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Placemaking: How do we measure success?
November 10, 2014
You know when it’s right, when a place really WORKS.
Its got something to do with the number of people, all actively engaged, it’s a place that has a certain charm, if not beauty, is easy to get to and where you feel safe and somehow connected – with the location and with the community.
That’s what urban designers call a successful ‘place’, and ‘place-making’, the process of shaping our public realm to maximize shared values, has become recognised as a peculiar mix of social science, art and architecture.
It is not just the act of building or fixing up a space; it is “a process that fosters the creation of vital public destinations—the kind of places where people feel a strong stake in their communities and commitment to making things better" (Placemaking Chicago)
And what is the magic formula for successful placemaking?
The Project for Public Spaces come pretty close to a universal recipe in stating that successful public spaces have “four key qualities: they are accessible; people are engaged in activities there; the space is comfortable and has a good image; and finally, it is a sociable place: one where people meet each other and take people when they come to visit.”
Their Place Diagram (above) is a useful measuring stick - the inner ring represents key attributes, the middle ring intangible qualities, and the outer ring measurable data.
According to Chris Isles, a director at PLACE Design Group However, often policies and guidelines developed to manage and promote placemaking do not consider the commercial or operational aspects of the value of placemaking, but rather focus on design issues (Planning News Oct 2014 p12).
And yet placemaking is one of the best economic development tools at a Councils disposal:
Investment in the public realm stimulates private investment – a major mall redevelopment in Brisbane costing $4M recently initiated $500M worth of new projects within six months, after a decade of no new projects, a 1:100 rate of return. (Isles)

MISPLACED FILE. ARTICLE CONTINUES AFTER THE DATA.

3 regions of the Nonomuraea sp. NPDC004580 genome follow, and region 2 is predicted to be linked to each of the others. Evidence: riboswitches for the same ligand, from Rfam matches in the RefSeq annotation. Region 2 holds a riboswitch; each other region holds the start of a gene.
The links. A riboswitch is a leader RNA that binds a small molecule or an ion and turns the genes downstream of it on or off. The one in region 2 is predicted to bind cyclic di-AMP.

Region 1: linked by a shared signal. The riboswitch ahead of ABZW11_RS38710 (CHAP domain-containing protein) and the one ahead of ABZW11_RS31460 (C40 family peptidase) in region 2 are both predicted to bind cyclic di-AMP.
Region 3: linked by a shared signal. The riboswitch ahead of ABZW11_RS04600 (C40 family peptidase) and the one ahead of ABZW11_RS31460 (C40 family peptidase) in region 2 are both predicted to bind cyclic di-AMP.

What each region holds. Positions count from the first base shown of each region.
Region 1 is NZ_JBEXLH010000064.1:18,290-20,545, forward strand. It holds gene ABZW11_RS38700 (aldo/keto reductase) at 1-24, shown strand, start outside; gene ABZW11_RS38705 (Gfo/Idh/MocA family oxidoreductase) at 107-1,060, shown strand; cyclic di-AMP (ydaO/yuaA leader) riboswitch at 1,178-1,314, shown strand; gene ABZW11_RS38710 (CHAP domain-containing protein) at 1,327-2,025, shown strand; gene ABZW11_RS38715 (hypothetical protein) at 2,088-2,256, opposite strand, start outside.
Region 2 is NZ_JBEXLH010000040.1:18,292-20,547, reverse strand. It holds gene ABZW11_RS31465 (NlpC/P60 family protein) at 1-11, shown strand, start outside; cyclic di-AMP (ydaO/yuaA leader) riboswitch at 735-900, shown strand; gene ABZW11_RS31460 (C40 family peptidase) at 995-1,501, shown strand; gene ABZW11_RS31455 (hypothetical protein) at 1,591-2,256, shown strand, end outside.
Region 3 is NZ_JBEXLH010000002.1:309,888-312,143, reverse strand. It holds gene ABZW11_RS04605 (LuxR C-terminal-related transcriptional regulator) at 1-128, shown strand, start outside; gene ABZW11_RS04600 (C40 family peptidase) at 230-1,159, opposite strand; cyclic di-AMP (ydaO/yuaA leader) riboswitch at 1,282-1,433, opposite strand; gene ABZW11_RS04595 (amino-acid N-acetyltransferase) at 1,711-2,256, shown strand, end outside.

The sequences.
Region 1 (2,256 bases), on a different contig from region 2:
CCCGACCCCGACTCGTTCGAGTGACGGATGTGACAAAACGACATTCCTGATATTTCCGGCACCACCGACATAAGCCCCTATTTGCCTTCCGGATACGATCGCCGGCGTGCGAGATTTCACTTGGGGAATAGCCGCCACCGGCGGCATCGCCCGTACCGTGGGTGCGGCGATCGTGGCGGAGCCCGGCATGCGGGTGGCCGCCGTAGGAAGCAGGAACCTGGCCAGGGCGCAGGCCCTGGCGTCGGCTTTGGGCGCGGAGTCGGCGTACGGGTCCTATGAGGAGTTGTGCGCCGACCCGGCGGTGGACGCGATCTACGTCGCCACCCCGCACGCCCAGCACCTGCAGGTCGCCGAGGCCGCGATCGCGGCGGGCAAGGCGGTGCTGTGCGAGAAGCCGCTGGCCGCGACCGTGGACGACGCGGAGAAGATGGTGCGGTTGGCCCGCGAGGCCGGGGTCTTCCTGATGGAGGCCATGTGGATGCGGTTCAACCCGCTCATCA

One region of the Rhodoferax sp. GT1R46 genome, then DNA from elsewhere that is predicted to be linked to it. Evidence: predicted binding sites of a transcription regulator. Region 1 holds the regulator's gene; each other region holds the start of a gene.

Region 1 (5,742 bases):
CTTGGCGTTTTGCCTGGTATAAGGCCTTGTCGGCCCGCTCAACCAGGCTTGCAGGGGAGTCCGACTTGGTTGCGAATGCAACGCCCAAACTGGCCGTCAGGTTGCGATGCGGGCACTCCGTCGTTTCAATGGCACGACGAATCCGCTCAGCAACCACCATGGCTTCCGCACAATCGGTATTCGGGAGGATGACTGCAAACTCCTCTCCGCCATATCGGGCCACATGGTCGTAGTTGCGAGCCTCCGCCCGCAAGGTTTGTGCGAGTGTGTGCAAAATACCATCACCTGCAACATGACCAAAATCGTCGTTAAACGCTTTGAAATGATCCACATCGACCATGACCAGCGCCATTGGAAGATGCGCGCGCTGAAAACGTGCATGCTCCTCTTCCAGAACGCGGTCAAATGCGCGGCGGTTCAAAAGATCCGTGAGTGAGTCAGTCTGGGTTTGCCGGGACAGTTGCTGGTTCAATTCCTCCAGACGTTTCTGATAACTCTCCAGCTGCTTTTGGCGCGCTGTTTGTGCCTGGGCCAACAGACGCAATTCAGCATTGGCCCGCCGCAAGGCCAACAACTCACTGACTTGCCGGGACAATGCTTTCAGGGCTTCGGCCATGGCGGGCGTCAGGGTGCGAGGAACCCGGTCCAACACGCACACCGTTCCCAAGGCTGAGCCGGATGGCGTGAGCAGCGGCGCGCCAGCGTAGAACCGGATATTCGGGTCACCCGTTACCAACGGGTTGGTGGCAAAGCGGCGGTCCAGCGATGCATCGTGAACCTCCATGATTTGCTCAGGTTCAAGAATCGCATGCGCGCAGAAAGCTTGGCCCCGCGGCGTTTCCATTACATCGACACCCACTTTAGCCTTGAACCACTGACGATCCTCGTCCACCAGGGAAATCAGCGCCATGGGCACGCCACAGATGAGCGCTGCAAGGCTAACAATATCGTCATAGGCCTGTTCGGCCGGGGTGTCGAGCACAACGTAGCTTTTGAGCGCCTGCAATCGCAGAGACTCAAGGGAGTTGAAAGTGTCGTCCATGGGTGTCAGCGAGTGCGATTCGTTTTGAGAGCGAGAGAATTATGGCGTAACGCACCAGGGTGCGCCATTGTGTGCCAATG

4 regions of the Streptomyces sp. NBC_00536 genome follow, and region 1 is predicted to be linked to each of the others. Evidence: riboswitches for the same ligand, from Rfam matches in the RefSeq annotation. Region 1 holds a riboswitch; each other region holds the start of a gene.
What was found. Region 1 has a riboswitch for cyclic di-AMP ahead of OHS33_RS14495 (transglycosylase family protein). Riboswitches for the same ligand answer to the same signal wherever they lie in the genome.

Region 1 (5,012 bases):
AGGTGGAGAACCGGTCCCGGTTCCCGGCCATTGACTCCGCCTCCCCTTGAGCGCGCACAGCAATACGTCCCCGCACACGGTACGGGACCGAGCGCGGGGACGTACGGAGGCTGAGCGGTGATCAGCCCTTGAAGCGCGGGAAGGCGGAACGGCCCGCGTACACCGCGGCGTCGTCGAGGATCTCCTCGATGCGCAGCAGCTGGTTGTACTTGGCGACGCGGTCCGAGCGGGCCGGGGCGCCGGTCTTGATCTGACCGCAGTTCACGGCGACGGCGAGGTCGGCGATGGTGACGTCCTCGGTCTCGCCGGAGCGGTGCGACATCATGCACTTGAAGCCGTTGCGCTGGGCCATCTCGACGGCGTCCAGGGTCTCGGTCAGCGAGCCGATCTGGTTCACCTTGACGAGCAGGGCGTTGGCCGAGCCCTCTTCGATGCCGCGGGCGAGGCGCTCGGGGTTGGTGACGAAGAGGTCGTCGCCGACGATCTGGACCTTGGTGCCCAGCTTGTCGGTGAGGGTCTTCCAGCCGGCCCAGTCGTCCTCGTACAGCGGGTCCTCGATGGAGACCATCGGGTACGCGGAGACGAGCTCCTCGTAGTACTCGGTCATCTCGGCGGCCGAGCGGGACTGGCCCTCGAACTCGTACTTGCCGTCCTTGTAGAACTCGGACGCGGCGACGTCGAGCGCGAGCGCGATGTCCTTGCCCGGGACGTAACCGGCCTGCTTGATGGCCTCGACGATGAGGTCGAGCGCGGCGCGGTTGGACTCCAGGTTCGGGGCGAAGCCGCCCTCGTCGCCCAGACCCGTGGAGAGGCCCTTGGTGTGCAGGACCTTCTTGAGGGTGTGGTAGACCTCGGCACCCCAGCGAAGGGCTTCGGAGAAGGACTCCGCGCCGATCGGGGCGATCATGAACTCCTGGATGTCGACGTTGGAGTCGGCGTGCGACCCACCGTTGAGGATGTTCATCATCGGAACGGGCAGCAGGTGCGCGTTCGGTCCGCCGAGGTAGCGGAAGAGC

‘Sense of place’ is key to attracting creative, talented people. Leading businesses compete for talented staff, and locate in towns that talented people find attractive: mixed-use, walkable communities with a sense of place.
Compact, mixed-use neighborhoods are much cheaper to service with utilities and public transport than sprawling suburbs
Placemaking boosts the tax base because it provides a setting for more economic activity in a given area. Central business district properties yield 10 times more per acre than conventional suburban development according to a US study
Walkable urban areas command premium property values. In addition they reduce health costs, increase social capital, and save residents a substantial part of their household income, according to Hazel Borys of Placemakers
Early wins can leverage state and federal grants. Strategic interventions small (eg. pop-ups) and large (eg Maddern Square, Footscray) demonstrates the benefits to the community and politicians and creates enthusiasm to implement the big picture.
Economic values are not the only indicator of success; the number of conversations had, the occupancy rate of street benches (as opposed to carparks), or the success of events are other measures that are in fact equally important. There are many indicators that can be used to evaluate outcomes, and the choice of what to measure depends on what you are trying to achieve.
But like the business analogy that you have to get people in the door before you can make a sale, good economic indicators follow good social indicators.
Naturally the decision to invest in upgrading streets, centres or other public realm areas rarely relies on a simple financial equation - the social and environmental benefits are so appealing!
So here are my Top 5 Tips on embracing the economic benefits of placemaking:
Retain existing participants for longer – its not that difficult to double the amount of activity in the street; all you need to do is keep those people already there for twice as long. This can be done by designing a streetscape that provides spaces to pause, rest, observe, meet or interact, where a designed space takes advantage of an existing feature or function, or adds one in the form of public art or sculpture.
Support the function of existing businesses so that they are able to retain or attract customers. It is well-recognised that urban design improvements such as encouraging kerbside trading and al-fresco dining areas help to create streetlife, and places such as Geelong are going further, installing free wi-fi citywide as an additional way of enriching the urban experience.
Promote walking over car travel. At walking pace people have time to look, stop and shop. Conversely, people don’t window shop from their cars, as they zoom off somewhere else.
Keep a part of the streetscape budget aside for artwork. The power of public art to elevate the mind, to entertain, and to conjure ideas is invaluable in creating a space that has meaning. Increasingly, it is seen as a key component in the competition between towns and cities to attract creative and
Keep another part of the budget aside to create community placemaking grants. Designers and contractors can only do so much towards creating a vital, loved and sustainable place. Add the art (see point #4 above) and its getting close, but ultimately its the influence of the end-users, the public, that links place to community. Making available relatively small amounts of money as grants mobilises social and community resources that too often remain untapped: the passions, enthusiasms, and skills of volunteers.
Thanks to Suzette Jackson of Innate Ecology for the image of the Geelong Better Block event.